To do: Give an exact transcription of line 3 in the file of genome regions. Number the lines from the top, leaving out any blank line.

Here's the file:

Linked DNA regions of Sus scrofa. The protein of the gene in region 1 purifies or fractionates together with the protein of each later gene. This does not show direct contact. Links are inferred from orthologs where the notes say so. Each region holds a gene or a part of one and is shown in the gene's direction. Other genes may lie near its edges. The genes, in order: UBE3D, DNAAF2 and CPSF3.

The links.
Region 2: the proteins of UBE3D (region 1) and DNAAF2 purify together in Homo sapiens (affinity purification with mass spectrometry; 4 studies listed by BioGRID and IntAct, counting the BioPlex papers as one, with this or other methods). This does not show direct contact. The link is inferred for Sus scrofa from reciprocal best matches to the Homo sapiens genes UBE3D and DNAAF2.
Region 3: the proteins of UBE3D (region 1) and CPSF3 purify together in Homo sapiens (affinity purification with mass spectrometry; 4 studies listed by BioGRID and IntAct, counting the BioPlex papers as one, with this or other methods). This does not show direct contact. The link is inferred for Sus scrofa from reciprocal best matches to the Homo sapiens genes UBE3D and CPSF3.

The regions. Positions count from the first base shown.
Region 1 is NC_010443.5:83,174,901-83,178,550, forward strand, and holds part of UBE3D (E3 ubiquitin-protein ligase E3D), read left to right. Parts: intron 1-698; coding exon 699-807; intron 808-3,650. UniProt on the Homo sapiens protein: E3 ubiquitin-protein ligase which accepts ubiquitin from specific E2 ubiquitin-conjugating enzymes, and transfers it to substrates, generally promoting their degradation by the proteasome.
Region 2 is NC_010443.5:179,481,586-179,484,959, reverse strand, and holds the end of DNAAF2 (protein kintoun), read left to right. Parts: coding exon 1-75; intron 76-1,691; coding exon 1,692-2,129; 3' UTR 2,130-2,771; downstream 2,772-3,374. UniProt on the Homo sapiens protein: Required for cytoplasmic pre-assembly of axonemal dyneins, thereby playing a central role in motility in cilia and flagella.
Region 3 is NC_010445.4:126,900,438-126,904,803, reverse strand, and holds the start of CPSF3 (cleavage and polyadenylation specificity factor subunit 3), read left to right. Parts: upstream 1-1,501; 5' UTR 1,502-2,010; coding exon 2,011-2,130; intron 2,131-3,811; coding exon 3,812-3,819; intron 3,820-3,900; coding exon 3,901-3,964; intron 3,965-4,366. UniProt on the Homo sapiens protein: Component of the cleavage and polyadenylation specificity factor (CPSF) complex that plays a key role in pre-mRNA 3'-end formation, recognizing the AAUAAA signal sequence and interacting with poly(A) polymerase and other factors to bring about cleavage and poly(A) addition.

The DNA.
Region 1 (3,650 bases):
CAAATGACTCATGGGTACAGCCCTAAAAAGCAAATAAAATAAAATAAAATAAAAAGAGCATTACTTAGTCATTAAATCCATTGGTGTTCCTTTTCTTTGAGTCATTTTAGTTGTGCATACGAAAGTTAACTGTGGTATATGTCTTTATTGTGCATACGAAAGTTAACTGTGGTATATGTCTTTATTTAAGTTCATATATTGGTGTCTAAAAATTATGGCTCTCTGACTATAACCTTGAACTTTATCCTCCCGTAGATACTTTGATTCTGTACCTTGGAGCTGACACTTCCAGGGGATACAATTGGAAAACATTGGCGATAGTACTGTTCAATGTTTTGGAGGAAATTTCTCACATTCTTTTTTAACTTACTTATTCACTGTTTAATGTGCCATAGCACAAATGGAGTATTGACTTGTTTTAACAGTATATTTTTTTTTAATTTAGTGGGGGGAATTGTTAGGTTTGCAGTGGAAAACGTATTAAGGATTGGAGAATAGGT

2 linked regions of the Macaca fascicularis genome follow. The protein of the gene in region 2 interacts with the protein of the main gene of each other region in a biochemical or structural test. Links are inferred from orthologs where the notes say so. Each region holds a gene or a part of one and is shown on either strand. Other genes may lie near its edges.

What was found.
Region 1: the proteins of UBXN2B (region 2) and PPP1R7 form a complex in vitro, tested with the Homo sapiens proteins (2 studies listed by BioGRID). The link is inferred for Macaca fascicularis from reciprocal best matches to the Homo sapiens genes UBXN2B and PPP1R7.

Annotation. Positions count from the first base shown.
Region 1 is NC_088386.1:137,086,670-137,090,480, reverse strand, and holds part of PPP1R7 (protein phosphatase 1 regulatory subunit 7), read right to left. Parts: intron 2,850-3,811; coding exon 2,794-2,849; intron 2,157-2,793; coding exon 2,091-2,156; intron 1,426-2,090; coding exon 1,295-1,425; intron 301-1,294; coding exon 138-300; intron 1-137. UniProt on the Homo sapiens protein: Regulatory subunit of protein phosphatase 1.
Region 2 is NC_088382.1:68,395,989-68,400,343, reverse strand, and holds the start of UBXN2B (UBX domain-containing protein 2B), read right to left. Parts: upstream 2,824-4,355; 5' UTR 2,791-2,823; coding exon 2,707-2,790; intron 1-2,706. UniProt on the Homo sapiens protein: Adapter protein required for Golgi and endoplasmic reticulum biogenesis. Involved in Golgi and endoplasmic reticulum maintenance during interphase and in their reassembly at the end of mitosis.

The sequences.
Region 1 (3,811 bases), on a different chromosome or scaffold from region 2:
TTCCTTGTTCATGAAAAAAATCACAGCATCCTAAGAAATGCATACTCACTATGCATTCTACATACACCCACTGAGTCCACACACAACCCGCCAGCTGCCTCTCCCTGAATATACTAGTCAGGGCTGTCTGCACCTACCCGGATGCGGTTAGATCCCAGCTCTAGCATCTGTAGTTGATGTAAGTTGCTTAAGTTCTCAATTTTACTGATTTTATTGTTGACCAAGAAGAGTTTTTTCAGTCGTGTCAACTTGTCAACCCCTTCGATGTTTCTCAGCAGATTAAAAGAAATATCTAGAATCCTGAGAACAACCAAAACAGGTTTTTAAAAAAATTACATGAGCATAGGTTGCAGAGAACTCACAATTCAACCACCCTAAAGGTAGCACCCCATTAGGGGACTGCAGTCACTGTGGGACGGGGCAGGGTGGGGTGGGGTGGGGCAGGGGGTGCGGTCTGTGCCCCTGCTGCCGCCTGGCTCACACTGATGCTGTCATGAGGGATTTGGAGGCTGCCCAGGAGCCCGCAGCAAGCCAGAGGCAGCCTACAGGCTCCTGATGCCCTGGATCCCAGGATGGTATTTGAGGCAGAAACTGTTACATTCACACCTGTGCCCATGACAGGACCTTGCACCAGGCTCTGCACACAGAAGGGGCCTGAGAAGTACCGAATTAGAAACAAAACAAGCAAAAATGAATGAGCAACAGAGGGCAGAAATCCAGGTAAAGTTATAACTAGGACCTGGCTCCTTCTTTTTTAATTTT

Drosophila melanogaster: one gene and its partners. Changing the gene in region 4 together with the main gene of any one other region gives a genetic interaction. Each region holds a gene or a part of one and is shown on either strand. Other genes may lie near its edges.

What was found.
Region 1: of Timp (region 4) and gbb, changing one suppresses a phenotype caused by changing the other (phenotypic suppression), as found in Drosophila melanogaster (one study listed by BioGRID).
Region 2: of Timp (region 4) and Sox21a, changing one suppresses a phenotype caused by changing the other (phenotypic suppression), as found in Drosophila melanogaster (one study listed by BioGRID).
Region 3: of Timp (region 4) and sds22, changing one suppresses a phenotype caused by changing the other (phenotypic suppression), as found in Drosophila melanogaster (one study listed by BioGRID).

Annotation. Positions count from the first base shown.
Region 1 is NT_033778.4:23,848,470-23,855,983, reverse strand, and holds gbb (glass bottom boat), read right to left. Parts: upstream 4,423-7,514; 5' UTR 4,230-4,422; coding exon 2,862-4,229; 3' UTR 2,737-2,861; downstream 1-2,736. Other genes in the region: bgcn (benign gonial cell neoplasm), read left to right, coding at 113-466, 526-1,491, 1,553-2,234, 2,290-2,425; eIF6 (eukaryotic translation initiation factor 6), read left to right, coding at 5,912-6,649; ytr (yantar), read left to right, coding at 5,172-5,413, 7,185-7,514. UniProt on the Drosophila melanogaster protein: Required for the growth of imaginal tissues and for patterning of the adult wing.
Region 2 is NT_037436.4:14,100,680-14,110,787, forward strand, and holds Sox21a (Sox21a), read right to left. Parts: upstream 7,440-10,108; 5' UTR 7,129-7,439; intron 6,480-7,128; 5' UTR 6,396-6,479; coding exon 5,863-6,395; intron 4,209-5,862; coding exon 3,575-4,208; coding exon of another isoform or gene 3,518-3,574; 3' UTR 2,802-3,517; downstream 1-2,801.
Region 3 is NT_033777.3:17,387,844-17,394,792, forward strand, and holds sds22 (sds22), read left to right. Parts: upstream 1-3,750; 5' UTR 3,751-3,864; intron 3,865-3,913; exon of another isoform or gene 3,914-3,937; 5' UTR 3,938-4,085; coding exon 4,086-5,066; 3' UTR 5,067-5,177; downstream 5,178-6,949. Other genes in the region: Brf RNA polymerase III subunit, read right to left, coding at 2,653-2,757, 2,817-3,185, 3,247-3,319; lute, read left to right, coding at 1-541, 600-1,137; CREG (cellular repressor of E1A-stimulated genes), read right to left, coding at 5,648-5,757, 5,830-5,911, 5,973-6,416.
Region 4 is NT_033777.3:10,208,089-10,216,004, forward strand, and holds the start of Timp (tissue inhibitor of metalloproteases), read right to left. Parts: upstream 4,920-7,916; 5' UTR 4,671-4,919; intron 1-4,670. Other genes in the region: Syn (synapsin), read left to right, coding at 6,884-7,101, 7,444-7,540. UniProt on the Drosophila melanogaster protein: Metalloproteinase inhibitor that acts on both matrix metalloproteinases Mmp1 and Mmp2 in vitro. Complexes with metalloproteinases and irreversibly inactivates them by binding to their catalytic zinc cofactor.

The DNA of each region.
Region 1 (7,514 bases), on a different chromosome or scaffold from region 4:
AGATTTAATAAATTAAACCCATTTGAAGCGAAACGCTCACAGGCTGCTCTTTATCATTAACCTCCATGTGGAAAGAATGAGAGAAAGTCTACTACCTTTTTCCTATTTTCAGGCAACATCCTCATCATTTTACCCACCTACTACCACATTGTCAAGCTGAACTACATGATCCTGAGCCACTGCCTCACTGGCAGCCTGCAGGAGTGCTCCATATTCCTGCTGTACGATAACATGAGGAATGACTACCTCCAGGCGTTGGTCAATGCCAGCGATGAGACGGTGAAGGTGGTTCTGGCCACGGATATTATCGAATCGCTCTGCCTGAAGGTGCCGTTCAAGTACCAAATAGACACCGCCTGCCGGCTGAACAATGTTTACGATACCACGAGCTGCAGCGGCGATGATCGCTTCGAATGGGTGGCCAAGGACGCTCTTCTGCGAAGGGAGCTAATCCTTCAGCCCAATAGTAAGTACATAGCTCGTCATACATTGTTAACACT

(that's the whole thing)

Region 2: the proteins of UBE3D (region 1) and DNAAF2 purify together in Homo sapiens (affinity purification with mass spectrometry; 4 studies listed by BioGRID and IntAct, counting the BioPlex papers as one, with this or other methods). This does not show direct contact. The link is inferred for Sus scrofa from reciprocal best matches to the Homo sapiens genes UBE3D and DNAAF2.